Currently there is no treatment available to stop or slow the progression of FGD.

There are therapies are available to manage the mobility, balance and activities of daily living problems.

Medical treatment

There are no medications that can improve the motor symptoms or stop the progression of FGD.

It is important that a person presenting with FGD symptoms sees a neurologist specialising in movement disorders as there are other treatable conditions that may be misdiagnosed as FGD.

Walking, balance, falls and posture

A physiotherapist specialised in movement disorders such as FGD can tailor an exercise program that meets the needs of the person.

A physiotherapist can assess walking and balance problems and recommend ways to improve mobility and safety.

An occupational therapist can assess the person at home and suggest ways to improve safety, both inside and outside the home.

A physiotherapist can advise on ways to help the person walk safely, reduce risk of falls and remain independent as long as possible.

The physiotherapist can teach strategies that use attention to increase the person’s step length and walking speed thereby making it easier to manage at home and in the community. Attentional strategies can improve walking dramatically in the early stages of FGD.

As FGD progresses, cognition generally deteriorates and the person has difficulty using attentional strategies effectively.

Compensatory approaches, such as using a walking frame, are usually the most effective way to improve walking and safety at this stage.

An occupational therapist may come to the home to advise on ways to improve mobility and safety in the home and the community.

An occupational therapist can advise on safety aids to suit the needs of the person, such as rails next to steps, equipment for the shower and toilet. If home modifications are required, they can help with the planning of them.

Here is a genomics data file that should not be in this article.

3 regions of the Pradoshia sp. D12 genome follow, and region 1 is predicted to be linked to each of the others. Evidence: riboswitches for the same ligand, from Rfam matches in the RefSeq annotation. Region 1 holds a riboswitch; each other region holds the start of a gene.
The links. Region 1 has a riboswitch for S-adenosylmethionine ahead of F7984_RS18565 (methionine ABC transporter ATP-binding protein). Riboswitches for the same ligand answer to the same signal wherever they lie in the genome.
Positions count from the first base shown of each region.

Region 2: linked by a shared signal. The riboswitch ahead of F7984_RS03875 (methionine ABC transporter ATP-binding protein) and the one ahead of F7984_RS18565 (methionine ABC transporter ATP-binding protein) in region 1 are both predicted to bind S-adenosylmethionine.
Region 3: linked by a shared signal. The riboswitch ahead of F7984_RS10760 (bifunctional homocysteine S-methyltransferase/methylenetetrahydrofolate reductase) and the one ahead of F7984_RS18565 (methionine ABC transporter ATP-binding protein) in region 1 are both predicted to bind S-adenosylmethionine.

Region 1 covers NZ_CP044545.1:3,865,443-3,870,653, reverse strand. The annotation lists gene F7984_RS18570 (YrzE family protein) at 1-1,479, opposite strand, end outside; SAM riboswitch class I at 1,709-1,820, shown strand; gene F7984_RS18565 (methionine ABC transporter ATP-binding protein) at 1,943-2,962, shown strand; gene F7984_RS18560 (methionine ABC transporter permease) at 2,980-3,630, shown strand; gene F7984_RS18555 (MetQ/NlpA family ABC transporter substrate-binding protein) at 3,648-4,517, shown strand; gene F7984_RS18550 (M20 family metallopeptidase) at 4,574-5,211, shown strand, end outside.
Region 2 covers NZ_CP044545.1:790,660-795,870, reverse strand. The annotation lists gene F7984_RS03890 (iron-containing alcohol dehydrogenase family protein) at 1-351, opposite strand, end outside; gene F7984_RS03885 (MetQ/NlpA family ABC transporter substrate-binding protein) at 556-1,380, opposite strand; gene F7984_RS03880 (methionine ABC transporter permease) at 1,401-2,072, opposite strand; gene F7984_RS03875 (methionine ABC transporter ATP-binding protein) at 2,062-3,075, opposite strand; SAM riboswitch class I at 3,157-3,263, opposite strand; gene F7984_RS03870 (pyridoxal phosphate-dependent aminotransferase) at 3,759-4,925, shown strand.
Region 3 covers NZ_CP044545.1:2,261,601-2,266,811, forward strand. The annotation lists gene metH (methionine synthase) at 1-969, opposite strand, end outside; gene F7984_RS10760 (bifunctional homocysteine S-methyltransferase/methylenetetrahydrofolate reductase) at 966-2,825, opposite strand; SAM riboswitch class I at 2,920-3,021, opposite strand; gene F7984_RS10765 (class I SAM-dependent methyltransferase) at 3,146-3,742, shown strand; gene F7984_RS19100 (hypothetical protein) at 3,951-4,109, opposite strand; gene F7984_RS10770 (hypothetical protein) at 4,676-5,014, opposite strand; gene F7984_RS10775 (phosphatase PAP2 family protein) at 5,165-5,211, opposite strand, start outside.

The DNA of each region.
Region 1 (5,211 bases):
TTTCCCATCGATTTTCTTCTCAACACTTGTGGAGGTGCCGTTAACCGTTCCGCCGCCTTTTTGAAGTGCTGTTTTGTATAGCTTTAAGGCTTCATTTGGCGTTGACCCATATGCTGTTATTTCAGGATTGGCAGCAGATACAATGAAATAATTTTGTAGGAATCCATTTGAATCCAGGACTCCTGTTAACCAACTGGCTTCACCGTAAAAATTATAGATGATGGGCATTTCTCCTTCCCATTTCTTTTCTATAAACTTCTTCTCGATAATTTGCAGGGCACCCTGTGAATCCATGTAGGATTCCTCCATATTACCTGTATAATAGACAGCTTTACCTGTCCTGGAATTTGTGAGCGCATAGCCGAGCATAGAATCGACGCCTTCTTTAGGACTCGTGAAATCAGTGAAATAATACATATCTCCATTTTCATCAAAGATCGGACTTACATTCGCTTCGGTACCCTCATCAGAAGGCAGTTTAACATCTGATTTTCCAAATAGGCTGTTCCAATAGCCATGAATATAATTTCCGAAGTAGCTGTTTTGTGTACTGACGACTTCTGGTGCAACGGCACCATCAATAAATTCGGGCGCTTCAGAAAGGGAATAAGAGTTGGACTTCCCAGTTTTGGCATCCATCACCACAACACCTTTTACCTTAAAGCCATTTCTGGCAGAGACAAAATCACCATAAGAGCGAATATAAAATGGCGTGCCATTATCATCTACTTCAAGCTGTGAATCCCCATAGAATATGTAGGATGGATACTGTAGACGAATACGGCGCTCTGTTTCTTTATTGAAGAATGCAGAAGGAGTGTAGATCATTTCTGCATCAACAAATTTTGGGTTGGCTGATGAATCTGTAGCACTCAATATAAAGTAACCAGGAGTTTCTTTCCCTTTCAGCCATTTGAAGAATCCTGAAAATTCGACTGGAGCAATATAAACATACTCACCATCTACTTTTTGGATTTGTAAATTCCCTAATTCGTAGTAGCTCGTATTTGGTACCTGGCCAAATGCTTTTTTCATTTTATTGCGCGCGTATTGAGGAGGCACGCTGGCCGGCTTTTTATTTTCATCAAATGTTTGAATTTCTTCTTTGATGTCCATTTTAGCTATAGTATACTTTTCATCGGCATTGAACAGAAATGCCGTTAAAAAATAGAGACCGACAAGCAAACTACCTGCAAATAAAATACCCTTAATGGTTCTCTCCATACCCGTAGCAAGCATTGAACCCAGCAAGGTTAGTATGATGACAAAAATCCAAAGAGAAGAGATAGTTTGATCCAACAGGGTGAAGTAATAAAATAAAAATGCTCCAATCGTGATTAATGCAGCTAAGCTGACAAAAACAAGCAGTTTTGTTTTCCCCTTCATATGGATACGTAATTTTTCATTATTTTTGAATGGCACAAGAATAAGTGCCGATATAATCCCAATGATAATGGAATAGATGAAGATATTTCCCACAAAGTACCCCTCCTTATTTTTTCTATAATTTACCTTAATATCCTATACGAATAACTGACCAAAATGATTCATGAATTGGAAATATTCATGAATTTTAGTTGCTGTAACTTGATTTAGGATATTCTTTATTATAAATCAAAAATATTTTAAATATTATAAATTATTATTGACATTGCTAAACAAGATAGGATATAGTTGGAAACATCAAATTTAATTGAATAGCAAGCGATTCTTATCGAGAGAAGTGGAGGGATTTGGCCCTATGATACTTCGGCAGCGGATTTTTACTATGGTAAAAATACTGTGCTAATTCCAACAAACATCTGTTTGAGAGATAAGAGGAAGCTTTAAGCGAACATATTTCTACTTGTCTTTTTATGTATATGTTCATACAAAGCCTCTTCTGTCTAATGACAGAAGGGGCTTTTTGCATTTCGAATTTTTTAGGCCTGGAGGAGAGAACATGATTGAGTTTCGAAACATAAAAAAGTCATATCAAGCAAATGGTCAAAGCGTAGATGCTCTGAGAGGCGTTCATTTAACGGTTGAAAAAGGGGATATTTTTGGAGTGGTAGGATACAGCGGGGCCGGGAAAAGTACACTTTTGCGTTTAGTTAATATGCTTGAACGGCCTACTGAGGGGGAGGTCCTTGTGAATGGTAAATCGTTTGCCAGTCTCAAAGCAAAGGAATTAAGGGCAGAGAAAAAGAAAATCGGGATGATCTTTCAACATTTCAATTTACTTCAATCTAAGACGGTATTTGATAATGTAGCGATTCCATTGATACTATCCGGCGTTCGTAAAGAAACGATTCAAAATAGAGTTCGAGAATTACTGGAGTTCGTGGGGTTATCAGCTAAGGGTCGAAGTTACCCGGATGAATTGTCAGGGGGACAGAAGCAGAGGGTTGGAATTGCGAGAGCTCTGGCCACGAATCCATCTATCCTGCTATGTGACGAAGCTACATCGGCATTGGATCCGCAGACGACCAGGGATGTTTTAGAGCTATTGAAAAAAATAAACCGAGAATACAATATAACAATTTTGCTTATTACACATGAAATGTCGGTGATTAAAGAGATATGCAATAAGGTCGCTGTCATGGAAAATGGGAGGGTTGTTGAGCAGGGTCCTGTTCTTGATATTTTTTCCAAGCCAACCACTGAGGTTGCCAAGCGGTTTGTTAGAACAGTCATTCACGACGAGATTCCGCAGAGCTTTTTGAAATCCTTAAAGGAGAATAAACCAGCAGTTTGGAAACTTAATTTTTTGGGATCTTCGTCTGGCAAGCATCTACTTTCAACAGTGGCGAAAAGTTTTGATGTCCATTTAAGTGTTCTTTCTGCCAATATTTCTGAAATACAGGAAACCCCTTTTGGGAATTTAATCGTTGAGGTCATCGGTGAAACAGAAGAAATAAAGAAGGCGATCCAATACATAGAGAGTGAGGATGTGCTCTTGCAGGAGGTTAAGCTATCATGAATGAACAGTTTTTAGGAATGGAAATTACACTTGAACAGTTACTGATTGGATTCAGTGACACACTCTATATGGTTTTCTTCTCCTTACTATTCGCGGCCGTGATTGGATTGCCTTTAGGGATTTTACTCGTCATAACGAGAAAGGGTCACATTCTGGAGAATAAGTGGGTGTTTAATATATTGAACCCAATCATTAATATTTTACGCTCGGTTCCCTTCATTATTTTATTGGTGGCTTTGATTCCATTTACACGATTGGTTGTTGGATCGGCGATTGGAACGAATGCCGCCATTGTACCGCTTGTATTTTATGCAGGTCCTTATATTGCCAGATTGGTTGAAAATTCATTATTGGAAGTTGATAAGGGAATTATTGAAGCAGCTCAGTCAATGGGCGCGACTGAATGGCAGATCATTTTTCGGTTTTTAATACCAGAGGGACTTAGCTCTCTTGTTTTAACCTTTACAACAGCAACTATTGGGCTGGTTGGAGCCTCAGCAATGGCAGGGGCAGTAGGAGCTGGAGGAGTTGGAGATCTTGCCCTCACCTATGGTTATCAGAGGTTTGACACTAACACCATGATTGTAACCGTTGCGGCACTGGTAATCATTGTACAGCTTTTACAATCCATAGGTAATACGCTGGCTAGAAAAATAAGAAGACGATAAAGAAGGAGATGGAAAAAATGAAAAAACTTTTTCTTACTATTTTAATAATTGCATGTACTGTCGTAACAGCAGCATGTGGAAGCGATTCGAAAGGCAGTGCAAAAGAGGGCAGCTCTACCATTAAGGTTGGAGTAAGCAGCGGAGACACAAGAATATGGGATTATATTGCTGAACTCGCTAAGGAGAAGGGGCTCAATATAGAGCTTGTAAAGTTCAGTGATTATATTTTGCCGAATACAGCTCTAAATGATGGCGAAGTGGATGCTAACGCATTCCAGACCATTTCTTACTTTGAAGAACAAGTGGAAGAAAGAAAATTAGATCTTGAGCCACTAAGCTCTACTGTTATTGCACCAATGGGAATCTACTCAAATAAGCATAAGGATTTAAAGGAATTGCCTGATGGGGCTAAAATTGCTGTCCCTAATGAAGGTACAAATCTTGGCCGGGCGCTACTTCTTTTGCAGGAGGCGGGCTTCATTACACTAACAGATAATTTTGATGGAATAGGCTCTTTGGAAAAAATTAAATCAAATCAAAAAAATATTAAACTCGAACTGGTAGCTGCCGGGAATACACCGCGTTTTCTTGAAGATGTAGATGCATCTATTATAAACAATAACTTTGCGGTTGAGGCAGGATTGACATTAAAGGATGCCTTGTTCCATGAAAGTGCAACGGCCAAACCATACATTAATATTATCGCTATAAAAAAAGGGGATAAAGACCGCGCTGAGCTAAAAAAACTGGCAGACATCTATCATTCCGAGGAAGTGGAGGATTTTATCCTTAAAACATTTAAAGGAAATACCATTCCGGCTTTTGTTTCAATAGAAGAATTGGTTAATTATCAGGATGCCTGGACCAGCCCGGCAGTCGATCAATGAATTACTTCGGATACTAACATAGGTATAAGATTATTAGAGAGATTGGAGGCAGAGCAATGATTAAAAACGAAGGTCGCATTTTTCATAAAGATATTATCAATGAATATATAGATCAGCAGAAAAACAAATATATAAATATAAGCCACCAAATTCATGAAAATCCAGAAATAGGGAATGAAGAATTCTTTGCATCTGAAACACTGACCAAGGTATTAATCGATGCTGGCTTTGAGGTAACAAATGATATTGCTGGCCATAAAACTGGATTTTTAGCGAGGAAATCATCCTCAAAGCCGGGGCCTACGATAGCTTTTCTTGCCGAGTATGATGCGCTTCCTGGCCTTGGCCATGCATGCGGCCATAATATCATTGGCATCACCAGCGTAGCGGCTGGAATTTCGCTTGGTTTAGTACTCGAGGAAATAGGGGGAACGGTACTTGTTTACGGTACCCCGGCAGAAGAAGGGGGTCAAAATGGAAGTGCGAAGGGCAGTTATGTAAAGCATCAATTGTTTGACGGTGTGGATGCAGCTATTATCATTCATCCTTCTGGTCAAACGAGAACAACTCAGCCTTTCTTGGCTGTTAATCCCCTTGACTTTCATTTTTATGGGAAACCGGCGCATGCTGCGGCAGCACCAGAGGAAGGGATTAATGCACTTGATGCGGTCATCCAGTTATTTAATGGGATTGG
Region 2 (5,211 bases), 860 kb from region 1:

There are various funding bodies that can fully or partially cover the cost of some home modifications and adaptive equipment such the State Wide Equipment Program (SWEP). An occupational therapist can advise you on how to apply for funds to assist with the costs if required.

Social impact

The effects of FGD will impact on the person and their family.

Coping with the diagnosis and managing caregiver burden as the disorder progresses can impact on the quality of life of both the person with FGD and the caregiver.

A social worker has the expertise to assist the person with FGD, their caregiver and family negotiate the challenges.

The person may be overwhelmed on receiving the diagnosis of FGD causing their mood to be low or to feel depressed. A social worker can help them to cope with these feelings.

Social workers are highly skilled professionals who can assist the person with FGD and their caregivers and family by:

  • providing a range of different therapy’s like counselling
  • assistance with linking to other support services
  • directing you to financial support services
  • information provision of entitlements for care packages
  • help to facilitate suitable respite arrangements for the caregiver
  • assistance and support with navigating the pathway to permanent residential care if the need arises

Cognition and behaviour

Cognition refers to our mental processes and includes the ability to learn, to reason and remember.

Worsening of cognition may make the person feel less confident and anxious.

Behaviour changes may develop and include apathy, impulsive behaviour, mood swings.

It is important that the person with FGD, their caregiver and family speak to the neurologist about these changes.

There are specialists, such as a neuropsychologists, who can assess the severity of these changes. The information gained from the assessment is important in ensuring the person receives the best care and advice to help them manage these changes.

A neuropsychologist can assess cognition when the person is experiencing problems that are interfering with their ability to live independently. The neuropsychologist will suggest strategies to use to address the underlying cognitive problems.

An occupational therapist specialised in movement disorders such as FGD also has the skills to train the person in the use of a range of strategies such as using attention, breaking activity into small parts before performing, use of cue cards, use of lists.